Shaoni Bhattacharya in New Scientist:
India is missing about 10 million daughters since the widespread use of ultrasound, estimates a new study.
Over the last 20 years, about 10 million female fetuses may have been selectively aborted following ultrasound results in India, suggest Prabhat Jha at the University of Toronto, Canada, and colleagues.
Their study of 1.1 million households across India reveals that in 1997, far fewer girls were born to couples if their preceding child or children were also female. “There was about a 30% gap in second females following the birth of any earlier females,” Jha told New Scientist.
When the firstborn child was a daughter, the sex ratio for second children among the 134,000 births in 1997 was just 759 girls for every 1000 boys. For a third child, just 719 girls were born per 1000 boys, if both the older children were girls. However, if the eldest children were boys, the sex ratios for the second and third child were about 50-50.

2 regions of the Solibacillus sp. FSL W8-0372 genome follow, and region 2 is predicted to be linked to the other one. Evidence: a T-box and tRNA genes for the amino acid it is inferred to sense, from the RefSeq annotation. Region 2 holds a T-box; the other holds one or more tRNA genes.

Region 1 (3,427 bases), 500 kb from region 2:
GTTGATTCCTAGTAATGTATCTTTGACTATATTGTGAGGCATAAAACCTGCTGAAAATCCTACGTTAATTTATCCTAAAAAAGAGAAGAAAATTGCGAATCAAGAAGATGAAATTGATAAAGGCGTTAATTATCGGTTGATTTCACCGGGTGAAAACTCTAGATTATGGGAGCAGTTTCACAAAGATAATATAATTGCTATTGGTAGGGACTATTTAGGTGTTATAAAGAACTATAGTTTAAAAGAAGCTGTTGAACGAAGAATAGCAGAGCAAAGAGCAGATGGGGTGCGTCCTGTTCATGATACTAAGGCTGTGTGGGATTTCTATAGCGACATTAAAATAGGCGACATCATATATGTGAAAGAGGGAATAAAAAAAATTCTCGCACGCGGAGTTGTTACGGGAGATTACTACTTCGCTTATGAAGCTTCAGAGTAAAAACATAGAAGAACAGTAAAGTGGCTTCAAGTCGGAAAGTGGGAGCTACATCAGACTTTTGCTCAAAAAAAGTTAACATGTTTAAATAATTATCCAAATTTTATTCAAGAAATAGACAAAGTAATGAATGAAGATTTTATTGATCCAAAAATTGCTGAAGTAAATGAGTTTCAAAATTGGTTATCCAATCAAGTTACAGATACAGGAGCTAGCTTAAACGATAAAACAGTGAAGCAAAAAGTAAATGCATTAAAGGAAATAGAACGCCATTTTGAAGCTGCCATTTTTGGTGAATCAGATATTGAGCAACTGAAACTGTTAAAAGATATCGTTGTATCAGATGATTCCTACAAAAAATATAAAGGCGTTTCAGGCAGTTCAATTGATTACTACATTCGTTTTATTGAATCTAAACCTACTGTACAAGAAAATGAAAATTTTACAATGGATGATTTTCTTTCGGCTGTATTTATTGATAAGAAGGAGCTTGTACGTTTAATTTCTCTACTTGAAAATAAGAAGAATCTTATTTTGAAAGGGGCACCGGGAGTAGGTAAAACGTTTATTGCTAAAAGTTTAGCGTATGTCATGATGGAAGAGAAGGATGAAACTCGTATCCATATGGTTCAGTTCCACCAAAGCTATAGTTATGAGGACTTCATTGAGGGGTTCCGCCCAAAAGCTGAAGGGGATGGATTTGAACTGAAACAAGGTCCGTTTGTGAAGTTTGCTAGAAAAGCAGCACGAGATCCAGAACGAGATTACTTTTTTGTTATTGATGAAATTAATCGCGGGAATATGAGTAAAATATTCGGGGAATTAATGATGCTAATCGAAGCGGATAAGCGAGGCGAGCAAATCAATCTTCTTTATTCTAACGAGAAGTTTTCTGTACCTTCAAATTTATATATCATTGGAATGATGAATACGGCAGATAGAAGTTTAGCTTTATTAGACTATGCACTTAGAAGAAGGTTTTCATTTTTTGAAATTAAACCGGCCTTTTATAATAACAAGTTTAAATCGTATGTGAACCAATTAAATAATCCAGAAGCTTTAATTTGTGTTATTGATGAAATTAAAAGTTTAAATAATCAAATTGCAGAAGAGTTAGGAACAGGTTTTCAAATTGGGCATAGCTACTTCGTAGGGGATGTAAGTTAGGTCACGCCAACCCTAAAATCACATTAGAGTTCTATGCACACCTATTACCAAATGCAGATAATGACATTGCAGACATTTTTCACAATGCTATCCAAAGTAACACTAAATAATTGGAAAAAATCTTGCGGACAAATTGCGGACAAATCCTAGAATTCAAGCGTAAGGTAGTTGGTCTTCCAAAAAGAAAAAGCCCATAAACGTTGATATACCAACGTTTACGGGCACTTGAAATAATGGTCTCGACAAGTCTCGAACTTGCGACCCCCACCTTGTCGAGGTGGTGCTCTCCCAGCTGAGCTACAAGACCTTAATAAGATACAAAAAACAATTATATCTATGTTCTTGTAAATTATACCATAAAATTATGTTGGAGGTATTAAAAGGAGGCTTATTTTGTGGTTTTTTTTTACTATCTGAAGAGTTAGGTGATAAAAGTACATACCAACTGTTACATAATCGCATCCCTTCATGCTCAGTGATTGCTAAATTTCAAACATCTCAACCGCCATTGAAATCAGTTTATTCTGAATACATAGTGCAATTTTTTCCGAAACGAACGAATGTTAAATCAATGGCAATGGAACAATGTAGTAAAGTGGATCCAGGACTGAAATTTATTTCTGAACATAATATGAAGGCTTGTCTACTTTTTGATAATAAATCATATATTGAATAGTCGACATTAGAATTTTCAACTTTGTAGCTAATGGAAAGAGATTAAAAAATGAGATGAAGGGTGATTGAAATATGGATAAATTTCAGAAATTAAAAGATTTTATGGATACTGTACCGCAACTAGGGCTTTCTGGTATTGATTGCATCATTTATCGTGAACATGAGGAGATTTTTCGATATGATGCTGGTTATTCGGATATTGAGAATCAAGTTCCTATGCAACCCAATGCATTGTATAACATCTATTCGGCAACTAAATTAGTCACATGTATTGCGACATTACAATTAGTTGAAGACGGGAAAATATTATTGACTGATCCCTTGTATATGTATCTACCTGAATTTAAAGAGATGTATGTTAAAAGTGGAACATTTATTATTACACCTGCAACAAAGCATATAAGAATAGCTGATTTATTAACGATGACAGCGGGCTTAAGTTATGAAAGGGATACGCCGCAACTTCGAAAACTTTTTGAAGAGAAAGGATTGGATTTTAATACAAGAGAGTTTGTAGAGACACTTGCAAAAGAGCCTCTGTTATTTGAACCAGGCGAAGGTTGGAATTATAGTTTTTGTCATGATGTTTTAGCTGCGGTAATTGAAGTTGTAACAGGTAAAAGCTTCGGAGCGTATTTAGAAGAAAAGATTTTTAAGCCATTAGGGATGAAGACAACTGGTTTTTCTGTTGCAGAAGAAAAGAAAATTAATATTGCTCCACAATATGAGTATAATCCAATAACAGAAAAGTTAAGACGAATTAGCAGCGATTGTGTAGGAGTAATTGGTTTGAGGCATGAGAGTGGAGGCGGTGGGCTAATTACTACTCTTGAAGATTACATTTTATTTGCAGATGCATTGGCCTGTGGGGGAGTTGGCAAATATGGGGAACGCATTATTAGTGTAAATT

Based “on conservative assumptions” the gap in births equates to about 0.5 million missing female births a year, says the team. Assuming the practice has been common in the two decades since ultrasound became widely available, this adds up to 10 million missing girls.
“Female infanticide of the past is refined and honed to a fine skill in this modern guise,” says Shiresh Sheth of the Breach Candy Hospital in Mumbai, India, in a commentary accompanying the study in The Lancet.